Subject: General Tech | December 13, 2018 - 03:43 PM |
Tagged: RGB, mechanical keyboard, input, vulcan 120 aimo, roccat

Roccat's Vulcan 120 Aimo uses low profile Titan mechanical switches, which have a travel distance of 3.6mm and an actuation distance of 1.8mm, compared to a similar Cherry MX switch with 4mm and 2mm respectively.  The Tech Report also found the spacing to be rather tight, in part due to the skirted design, so this might be one you want to test drive before purchasing.  The included Swarm software lets you program keys in a variety of ways including association noises with certain key presses, while the Aimo RGB option offers some interesting performance which you might have strong feelings about one way or the other.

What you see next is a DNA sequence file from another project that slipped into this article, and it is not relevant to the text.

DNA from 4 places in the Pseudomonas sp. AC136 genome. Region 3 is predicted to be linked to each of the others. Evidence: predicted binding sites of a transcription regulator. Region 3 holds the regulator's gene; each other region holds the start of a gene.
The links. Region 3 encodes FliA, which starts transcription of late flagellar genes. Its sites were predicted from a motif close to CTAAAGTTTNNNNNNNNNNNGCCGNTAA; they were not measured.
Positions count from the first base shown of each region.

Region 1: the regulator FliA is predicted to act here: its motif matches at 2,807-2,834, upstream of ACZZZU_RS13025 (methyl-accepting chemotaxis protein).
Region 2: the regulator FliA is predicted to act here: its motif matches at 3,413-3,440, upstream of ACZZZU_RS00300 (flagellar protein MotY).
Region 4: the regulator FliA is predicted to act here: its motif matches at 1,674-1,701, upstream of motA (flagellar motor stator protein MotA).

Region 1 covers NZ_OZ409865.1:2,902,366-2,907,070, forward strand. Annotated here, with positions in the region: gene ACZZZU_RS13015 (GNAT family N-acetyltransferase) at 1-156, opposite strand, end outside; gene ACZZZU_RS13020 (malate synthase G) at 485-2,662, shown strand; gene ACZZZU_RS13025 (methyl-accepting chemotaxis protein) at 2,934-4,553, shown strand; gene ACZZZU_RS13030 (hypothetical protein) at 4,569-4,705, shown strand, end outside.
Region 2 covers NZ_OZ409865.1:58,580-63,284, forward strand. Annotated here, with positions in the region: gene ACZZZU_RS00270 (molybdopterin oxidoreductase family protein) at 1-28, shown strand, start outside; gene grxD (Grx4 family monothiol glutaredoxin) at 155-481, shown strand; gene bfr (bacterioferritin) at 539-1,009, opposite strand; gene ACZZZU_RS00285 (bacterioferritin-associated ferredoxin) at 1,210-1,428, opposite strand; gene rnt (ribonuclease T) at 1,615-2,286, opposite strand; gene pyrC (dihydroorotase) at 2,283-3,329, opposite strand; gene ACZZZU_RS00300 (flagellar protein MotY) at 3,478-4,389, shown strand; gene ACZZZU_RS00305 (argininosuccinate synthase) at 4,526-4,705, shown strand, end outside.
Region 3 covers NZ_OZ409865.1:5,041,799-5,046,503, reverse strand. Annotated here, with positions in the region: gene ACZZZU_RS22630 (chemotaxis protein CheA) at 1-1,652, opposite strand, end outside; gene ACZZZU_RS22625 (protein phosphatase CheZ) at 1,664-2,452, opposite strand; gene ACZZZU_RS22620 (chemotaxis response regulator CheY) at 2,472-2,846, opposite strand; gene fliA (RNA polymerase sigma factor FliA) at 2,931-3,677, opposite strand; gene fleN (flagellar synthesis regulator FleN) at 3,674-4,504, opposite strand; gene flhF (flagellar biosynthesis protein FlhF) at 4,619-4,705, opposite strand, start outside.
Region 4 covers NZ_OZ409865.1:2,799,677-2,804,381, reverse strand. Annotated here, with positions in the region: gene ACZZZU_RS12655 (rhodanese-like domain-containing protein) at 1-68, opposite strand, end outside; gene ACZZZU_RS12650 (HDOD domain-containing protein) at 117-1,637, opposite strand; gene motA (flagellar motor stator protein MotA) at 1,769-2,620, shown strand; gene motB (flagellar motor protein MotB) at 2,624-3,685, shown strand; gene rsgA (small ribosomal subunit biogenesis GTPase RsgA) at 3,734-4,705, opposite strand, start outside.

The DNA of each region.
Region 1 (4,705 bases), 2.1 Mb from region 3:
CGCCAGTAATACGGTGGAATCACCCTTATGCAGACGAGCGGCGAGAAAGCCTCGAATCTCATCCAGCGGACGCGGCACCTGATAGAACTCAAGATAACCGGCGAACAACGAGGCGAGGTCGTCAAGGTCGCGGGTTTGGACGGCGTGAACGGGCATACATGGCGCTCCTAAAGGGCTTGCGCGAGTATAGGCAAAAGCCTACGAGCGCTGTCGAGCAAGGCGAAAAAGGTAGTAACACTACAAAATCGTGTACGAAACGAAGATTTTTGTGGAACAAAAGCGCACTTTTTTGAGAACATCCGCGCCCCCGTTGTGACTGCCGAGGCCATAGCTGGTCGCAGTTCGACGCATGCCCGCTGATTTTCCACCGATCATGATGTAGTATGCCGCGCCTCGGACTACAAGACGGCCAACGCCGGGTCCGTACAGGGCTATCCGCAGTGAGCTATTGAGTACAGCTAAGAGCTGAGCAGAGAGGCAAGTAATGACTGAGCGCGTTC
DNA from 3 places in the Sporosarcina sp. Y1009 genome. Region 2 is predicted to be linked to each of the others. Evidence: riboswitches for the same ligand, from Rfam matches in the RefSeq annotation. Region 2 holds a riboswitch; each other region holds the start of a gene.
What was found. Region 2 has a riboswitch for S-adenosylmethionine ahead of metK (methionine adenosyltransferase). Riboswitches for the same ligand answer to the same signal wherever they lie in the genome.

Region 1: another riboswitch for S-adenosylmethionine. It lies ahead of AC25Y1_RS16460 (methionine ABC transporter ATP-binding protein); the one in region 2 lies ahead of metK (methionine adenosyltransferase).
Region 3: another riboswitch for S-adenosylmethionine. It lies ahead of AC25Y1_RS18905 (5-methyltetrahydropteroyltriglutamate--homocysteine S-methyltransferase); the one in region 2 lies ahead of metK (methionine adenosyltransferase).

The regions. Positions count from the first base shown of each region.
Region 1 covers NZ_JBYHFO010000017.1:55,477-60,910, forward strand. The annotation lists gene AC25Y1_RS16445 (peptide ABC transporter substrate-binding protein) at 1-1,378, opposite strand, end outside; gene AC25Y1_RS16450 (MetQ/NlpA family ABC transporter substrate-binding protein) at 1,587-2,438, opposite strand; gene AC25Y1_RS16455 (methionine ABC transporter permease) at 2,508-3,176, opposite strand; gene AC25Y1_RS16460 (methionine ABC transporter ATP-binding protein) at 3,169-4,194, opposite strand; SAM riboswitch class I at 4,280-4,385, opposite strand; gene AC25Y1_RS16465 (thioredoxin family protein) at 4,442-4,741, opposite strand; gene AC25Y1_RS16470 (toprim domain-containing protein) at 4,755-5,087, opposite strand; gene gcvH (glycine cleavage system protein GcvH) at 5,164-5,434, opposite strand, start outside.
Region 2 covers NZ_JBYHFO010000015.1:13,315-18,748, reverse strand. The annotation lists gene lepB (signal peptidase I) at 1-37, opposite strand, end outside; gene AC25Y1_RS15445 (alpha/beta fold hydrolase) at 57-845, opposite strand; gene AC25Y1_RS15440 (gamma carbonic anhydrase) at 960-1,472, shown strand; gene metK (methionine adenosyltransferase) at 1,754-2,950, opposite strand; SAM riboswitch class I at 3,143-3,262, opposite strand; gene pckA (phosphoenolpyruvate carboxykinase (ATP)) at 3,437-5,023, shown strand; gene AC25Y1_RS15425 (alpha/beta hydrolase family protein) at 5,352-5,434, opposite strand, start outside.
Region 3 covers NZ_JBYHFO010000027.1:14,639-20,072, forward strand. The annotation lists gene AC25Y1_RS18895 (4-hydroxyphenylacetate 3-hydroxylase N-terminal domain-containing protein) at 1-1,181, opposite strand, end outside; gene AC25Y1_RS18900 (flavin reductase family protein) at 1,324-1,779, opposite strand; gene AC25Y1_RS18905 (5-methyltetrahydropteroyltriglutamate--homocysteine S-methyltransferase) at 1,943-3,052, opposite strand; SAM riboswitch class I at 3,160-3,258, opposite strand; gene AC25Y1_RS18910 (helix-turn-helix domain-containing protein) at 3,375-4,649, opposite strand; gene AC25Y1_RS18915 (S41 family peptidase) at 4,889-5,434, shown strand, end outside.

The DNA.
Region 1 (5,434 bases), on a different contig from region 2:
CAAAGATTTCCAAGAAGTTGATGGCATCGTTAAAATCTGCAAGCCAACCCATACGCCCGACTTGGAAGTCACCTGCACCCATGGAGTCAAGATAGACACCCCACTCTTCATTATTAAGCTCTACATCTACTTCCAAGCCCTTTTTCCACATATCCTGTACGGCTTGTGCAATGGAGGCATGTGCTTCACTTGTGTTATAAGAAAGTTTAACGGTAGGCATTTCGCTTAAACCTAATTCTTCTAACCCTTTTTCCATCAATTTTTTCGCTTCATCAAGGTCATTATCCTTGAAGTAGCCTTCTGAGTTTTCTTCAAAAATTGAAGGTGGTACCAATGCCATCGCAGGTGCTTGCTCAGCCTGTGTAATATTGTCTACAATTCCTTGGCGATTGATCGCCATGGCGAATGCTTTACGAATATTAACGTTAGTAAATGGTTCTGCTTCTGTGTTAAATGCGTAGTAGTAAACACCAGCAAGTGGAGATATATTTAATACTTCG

topdown.png

"Roccat's Vulcan 120 Aimo keyboard cuts a striking profile with its skirtless key caps and in-house Titan switches. We put the Vulcan 120 Aimo to the test to see whether a new spin on mechanical key switches is enough to help it stand out in a crowded market."

Here is some more Tech News from around the web:

Tech Talk

Keeping a low profile with Corsair's K70 MK.2

Subject: General Tech | November 14, 2018 - 03:49 PM |
Tagged: corsair, K70 Mk.2, mechanical keyboard, RGB, input, cherry